Sunday, November 7, 2010

Fall SKIP - Week 6 - Fall Ecology

Wow - what a great day we had for the last SKIP program of the Fall session! Lots of sunshine and pleasant temperatures were an extra bonus!

Today's program was led by Heather Lunn, avid Friends Director/Volunteer and naturalist. We had great fun participating in a number of activities Heather had lined up to show us how plants and animals have to work really hard to get ready for winter. Despite the fact autumn can seem like a dreary and quite time of year, it's actually very busy.

We set off for a hike on the Lally Trail, where Heather had us take a good look around at the trees. A number of volunteers participated in an activity that demonstrated photosynthesis - how plants use their leaves and the sun to create sugar in the summer, which is stored in the trees for use in the winter even after their leaves have changed colour and fallen.

Next we stopped at Black Creek, where there is always something to see. The muskrats have been busy setting up for winter by creating their tell-tale push ups. We saw a beaver scent mound, too (which we learned about the previous week during our voyageur canoe trip).

Continuing along the trail we saw a chickadee (who stays here for the winter) and what would a SKIP program be without a nice fungus sighting!

The next segment of our program predominantly featured poop - uh, scat. First Heather noted deer scat, and explained how risky it was for this herbivore (plant eater) to be eating in the open field with the risk of predators about.

To emphasize the point, the next scat encountered appears to have been from a coyote - a well-known carnivore (meat eater) who has an taste for deer.

Finally, we came across what is believed to have been omnivore poop (plant and/or animal eater) - namely a bear! Betcha those three weren't all in the field at the same time.

We returned to the cosy drive shed where Heather was joined by volunteers Pat and Jane for a lively skit about migration.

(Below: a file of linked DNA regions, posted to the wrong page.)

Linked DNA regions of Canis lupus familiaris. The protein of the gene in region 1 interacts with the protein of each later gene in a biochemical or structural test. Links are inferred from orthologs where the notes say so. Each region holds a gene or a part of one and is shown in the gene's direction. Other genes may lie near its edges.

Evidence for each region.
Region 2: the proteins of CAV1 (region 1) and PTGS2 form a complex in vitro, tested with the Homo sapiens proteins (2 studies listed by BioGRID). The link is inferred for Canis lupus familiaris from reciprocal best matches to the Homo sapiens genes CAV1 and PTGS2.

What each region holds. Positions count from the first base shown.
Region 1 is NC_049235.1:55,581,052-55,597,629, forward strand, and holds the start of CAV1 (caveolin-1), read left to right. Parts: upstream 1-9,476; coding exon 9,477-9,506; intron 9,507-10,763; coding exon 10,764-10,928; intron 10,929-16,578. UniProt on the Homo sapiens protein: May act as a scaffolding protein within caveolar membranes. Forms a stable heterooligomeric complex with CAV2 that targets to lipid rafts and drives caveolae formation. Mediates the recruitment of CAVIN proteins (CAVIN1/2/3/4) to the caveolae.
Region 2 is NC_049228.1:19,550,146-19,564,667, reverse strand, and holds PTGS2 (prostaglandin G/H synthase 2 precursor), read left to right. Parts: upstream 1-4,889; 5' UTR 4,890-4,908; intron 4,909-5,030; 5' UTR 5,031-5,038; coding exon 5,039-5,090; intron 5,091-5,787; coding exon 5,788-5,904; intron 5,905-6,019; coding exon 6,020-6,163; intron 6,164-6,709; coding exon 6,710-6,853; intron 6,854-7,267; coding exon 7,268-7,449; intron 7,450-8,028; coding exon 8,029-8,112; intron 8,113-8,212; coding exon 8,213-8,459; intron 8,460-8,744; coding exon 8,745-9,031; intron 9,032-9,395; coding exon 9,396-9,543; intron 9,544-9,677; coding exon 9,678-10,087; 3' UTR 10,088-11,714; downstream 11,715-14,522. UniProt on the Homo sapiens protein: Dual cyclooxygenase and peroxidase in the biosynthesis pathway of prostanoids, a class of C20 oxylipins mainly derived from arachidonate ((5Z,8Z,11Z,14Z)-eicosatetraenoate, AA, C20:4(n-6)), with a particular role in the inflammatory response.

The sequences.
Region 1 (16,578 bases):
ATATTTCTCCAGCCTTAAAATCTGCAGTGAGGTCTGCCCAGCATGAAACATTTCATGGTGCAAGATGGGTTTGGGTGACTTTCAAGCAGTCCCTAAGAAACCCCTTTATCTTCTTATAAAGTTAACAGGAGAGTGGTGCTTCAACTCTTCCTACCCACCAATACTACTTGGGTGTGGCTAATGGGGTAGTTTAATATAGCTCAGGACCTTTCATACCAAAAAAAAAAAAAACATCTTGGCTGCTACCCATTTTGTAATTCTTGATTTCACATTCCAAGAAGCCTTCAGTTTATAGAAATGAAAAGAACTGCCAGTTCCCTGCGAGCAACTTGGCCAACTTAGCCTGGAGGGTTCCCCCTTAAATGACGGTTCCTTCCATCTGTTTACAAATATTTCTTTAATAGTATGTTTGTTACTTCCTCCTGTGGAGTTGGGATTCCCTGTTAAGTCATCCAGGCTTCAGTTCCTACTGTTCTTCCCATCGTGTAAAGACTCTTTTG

Jane and Heather did a marvellous job as migrating thrushes, while Pat explained why she, as a chickadee, prefers to stay here.

 Watch out for star-like objects that are actually lights on top of towers!

We headed back outside for a lively game of migration tag - always fun!

Then it was back to the drive shed where we made two different kinds of bird feeders from recyclable materials. The first one uses plastic bottles and a stick for a perch, and it can be filled with seed.

The second one uses toilet paper rolls covered in peanut butter and then rolled in bird seed. Yum!

And that all smelled so good that we were quite thrilled when Pat, today's Skipper, brought out caramel apples for us to enjoy along with peanuts in their shells and a helping of hot chocolate. Delicious!

We had enough time for another round of migration tag before it was time for our latest batch of SKIP participants to head home. Everyone received a commemorative workbook to take home with a page based on each week's theme.

A big thank you goes out to Heather for a great program, Pat for a wonderful snack, and to our volunteers Jane, Nancy and Steph. Stay tuned for news in January about the Winter 2011 session. Thanks to all our participants and volunteers this fall. We had a blast!


  1. It just warms my Fungirl heart to read about your fungus matter what the SKIP session is about!

    Any leftover caramel apples???


  2. This looks like a lot of fun. We moved nearby. It is a beautiful spot. Great work with the children!